Financial Literacy: This term usually refers to a person’s ability to make informed judgments and effective decisions about money and management. An alternative term is financial education.
Individual Development Accounts (IDAs) These are special savings accounts in which deposits made by an account holder are matched—usually at a rate of two to one or higher—by public and private funds. Currently, all 50 states have some type of IDA initiative. Eligibility guidelines vary by program.
Income: The resources a person or household receives from earnings, unemployment compensation, workers’ compensation, social security, supplemental security income, public assistance, veterans’ payments, survivor benefits, disability benefits, pension or retirement income, interest, dividends, rents, royalties, estates and trusts, educational assistance, alimony, child support, financial assistance from outside the household, and other income.
Living Wage: Living wage laws require businesses that have government contracts or receive government financial assistance to pay wages that enable a worker to provide for a family’s basic needs.
Low-income Working Family: There is no single income threshold for determining whether a family is “low-income.” A commonly accepted definition is a working family with income less than 200 percent of the federal poverty guidelines.
Micro-enterprise: The definition of microenterprise can vary, but the majority of microenterprise development organizations generally deal with businesses that employ fewer than five people and require no more than $35,000 in start-up capitol. Many state now view microenterprise both as legitimate strategy to spur economic development and to decrease unemployment, especially among lover income populations.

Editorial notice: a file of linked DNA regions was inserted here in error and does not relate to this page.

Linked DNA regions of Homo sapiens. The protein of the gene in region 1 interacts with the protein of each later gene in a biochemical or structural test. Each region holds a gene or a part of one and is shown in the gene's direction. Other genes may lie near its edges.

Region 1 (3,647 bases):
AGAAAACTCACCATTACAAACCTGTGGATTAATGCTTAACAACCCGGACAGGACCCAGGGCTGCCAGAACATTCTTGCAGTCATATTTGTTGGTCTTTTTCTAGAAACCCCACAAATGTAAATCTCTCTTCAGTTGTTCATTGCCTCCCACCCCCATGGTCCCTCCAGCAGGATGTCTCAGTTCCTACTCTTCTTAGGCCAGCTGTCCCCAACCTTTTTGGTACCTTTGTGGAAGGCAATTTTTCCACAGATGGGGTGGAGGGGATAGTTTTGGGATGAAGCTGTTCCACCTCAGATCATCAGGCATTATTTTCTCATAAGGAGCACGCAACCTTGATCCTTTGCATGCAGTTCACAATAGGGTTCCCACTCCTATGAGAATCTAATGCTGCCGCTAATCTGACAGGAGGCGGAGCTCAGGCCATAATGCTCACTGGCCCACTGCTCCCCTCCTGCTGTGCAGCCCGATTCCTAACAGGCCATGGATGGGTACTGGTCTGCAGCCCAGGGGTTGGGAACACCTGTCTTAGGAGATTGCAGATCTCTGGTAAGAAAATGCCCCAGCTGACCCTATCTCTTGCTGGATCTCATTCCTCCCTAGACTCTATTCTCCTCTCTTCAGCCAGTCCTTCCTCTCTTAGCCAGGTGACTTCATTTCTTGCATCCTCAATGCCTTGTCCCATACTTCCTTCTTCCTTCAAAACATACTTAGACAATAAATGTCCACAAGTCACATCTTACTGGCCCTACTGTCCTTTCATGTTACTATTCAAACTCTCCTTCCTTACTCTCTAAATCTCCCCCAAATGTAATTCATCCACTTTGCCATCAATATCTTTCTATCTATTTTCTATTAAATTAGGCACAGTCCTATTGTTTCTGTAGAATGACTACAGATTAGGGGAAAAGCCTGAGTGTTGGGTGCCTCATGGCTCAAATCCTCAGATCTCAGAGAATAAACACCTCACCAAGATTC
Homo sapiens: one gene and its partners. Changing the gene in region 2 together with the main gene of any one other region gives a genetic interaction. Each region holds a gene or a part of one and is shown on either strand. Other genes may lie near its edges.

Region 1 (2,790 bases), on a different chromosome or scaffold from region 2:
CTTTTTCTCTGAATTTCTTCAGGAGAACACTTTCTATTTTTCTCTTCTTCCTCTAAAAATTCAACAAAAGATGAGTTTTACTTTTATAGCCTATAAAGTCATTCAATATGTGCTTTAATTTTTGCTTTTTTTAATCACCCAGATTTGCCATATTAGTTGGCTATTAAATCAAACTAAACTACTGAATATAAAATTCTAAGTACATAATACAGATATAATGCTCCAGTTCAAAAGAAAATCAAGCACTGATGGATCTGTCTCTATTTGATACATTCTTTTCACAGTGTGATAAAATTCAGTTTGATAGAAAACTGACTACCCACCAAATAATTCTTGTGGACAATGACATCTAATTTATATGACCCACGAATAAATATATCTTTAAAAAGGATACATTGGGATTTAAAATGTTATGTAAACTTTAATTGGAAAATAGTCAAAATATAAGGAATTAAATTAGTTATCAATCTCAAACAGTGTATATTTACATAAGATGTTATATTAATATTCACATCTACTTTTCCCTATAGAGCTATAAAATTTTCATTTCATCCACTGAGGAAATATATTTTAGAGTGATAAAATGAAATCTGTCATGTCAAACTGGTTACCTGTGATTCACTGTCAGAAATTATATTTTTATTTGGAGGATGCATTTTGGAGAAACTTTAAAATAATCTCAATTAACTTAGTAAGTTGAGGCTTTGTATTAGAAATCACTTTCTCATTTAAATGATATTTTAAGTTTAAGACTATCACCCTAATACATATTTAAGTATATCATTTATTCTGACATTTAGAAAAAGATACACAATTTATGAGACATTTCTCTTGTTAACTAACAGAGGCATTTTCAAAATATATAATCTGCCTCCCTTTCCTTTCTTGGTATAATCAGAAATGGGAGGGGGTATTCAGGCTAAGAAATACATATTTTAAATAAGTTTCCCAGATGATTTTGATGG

Minimum Wage: The federal minimum wage currently is $7.25 an hour (effective July 24, 2009). Several state laws require employers to pay more than the federal minimum wage. Information about individual state minimum wage laws is available from the U.S. Department of Labor.
Payday Loan: The FDIC describes payday loans as “small-dollar, short-term, unsecured loans that borrowers promise to repay out of their next paycheck or regular income payment. Payday loans are usually priced at a fixed-dollar fee, which represents the finance charge to the borrower. Because these loans have such short terms to maturity, the cost of borrowing, expressed as an annual percentage rate, can range from 300 percent to 1,000 percent, or more.” Information about payday loans is available on the FDIC website.
Predatory Lending: This refers to abusive lending practices, including providing mortgage loans with unreasonable interest rates or prepayments or with unreasonable or unwarranted charges. Predatory practices also include repeated refinancing of a loan, charging higher interest and fees each time.
Split Refund A split refund allows federal tax refund recipients to divide their refund, in any proportion, and deposit the funds directly in up to three different accounts with U.S. financial institutions or to purchase a Series I U.S Savings Bond. Some states provide a split refund only to bank accounts.